Titration
Samples are taken from the reaction mixture and ‘
quenched
’.
This
stops the reaction
in the sample from continuing, e.g use
sodium hydrogen carbonate
to quench a reaction containing hydrogen ions (acid).
The concentration of reactant or product can then be determined by titration.
Colorimetry
reactant or product is
c
o
l
o
u
r
e
d
Infrared (IR)
spectroscopy
concentration of reactant or product can be followed by measuring
absorption
of infrared radiation.
Polarimetry
reactant or product has
optical activity
– concentration determined by the
extent
to which the plane of polarisation of plane-polarised light is
rotated
.
‘Clock’ reactions
oxidation of iodide ions by Hydrogen peroxide
sodium thiosulfate decomposed by acid to produce a precipitate of sulfur
.
pH measurements
Volume of gas evolved
This cannot always be used if the gas evolved is
dense
(it will not escape from the reaction flask).
Worked Example
Titration
pH measurements
Electrical conductivity
A plot of concentration vs. time for this reaction yields a curve like this.
rate =
gradient
=
Plot a graph
of the results
Use the graph to calculate the rate of reaction at
t=350.0s
and
t=700.0s
The sequence of events that describes the actual process by which reactants become products is called the
reaction mechanism
.
Reactions may occur all at once or through several discrete steps.
Rate = k[haloalkane][Nu]
Recall that rates of reaction may be expressed by empirical rate equations of the form: rate = k[A]m[B]n, where m and n are 0, 1 or 2.

Define the terms rate constant and order of reaction and understand that these are experimentally determined.

Deduce rate equations from given experimental initial rate data.

Recall that reactions with a large activation energy will have a small rate constant.

learners will be expected to be familiar with the Arrhenius equation but not recall it.

Understand that many reactions take place in several steps, one of which will be rate-determining step.

Understand that it is sometimes possible to deduce information regarding the mechanism of a chemical reaction from kinetic data.

Understand that many reactions proceed through a transition state.

Select and describe a suitable experimental technique for following a given reaction.

Present and interpret the results of kinetic measurements in graphical form.

Define the term half-life and recall that this is constant for any given first-order reaction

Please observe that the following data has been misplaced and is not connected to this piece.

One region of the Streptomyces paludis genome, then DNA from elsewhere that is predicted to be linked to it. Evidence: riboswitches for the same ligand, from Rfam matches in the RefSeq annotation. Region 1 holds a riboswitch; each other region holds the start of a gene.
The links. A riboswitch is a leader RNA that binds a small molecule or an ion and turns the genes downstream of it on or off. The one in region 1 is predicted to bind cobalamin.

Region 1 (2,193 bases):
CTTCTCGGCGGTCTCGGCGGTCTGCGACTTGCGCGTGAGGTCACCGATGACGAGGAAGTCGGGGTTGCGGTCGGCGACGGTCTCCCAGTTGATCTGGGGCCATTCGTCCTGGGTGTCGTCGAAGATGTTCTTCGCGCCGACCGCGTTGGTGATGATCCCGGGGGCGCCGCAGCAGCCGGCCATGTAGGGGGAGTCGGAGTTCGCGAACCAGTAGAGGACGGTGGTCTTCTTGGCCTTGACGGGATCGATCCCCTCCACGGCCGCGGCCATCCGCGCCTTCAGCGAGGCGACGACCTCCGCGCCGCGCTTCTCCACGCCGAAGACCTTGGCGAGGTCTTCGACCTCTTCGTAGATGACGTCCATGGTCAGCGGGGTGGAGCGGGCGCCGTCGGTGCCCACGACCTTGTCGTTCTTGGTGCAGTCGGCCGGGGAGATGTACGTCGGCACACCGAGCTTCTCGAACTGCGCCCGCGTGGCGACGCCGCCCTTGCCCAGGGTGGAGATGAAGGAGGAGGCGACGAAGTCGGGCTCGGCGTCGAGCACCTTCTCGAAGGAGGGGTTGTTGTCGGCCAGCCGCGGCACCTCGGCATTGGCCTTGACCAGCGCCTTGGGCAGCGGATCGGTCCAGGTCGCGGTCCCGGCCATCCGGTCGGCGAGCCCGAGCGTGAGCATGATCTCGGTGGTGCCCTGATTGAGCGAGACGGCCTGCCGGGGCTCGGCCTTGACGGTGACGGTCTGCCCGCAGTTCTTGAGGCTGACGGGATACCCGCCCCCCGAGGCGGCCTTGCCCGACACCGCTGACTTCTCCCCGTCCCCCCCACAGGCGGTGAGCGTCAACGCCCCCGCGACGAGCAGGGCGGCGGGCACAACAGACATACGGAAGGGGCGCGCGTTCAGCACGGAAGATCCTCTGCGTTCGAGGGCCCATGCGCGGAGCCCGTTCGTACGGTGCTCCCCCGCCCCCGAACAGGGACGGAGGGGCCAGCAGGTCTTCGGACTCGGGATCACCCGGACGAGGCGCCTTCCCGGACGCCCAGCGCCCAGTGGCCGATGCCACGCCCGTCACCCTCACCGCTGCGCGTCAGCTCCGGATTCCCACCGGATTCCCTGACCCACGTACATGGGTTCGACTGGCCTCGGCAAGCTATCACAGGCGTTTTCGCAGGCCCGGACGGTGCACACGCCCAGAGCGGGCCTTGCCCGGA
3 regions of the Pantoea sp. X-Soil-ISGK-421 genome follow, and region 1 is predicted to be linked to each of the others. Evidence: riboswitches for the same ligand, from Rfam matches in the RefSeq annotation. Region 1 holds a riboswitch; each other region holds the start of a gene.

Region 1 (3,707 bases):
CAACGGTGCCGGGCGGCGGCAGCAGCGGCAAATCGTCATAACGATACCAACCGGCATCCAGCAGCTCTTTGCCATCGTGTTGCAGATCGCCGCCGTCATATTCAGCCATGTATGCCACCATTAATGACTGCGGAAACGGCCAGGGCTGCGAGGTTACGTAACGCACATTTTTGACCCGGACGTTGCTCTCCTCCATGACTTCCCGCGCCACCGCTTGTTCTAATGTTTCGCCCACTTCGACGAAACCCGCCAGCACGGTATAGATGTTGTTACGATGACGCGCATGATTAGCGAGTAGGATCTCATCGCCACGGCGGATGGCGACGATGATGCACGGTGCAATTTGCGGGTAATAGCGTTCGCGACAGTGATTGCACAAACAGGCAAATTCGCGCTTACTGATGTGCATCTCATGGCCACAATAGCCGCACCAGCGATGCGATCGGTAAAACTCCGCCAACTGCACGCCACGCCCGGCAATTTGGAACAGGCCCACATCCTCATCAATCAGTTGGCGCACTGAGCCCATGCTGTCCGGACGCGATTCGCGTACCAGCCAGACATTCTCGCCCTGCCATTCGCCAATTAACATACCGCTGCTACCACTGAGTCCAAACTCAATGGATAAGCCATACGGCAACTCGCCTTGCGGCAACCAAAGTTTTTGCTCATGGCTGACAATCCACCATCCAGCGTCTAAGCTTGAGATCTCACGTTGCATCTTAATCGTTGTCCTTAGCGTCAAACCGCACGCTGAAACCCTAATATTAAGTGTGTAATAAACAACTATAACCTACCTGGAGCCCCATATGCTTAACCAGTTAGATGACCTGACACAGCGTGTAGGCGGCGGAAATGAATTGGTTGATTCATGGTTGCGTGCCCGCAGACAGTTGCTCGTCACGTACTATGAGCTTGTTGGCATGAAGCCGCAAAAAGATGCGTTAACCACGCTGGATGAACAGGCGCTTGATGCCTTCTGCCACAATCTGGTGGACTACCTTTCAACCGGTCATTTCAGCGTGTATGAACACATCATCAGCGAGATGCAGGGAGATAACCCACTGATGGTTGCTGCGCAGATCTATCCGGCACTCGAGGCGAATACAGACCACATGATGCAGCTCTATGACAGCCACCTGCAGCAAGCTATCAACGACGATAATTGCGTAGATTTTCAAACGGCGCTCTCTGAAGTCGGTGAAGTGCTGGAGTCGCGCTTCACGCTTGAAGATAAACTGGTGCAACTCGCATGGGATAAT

.
Learning Outcomes
Rate = k[A] [B]
(concentrations are in
mol dm-3 s-1
)
m
n
SUMMARY
Reaction orders and, thus, rate laws must be determined
EXPERIMENTALLY!!!
Note: m ≠ a and n ≠ b
Overall order = sum of individual orders
Rate constant is independent of concentration.
aA + bB cC + dD
This is the
instantaneous rate
of reaction when the chemicals are
first mixed
together.
Half-life is the
time taken
for the concentration of a reactant to
reach half its value
.
Concentration vs time for a zero order reaction
Introduction
rate of reaction
dilute
concentrated
a
a
a
They work by
adsorbing
reactants onto their surface
this causes a
weakening
and breaking of bonds forming an intermediate
compound. This
intermediates react

together
and the
products deadsorb from the surface,
reforming the catalyst
.
Question
Question 3
Question 4
Question
How would you change the conditions to control the following reaction rates?
slowing down the souring of milk

speeding up the fermentation of sugar into ethanol and carbon dioxide

slowing down the reaction of iron with air and water

slowing down the rate of carbon dioxide formation in the reaction between calcium carbonate and hydrochloric acid
Why would measuring the change in mass not work as a suitable method for the reaction between magnesium and dilute hydrochloric acid?
Think about the density of hydrogen.
a)
b)
Which method, a) or b), do you think is likely to give more accurate results? Why?
If the gas released were soluble, which method would be more suitable and why?
Reaction Mechanisms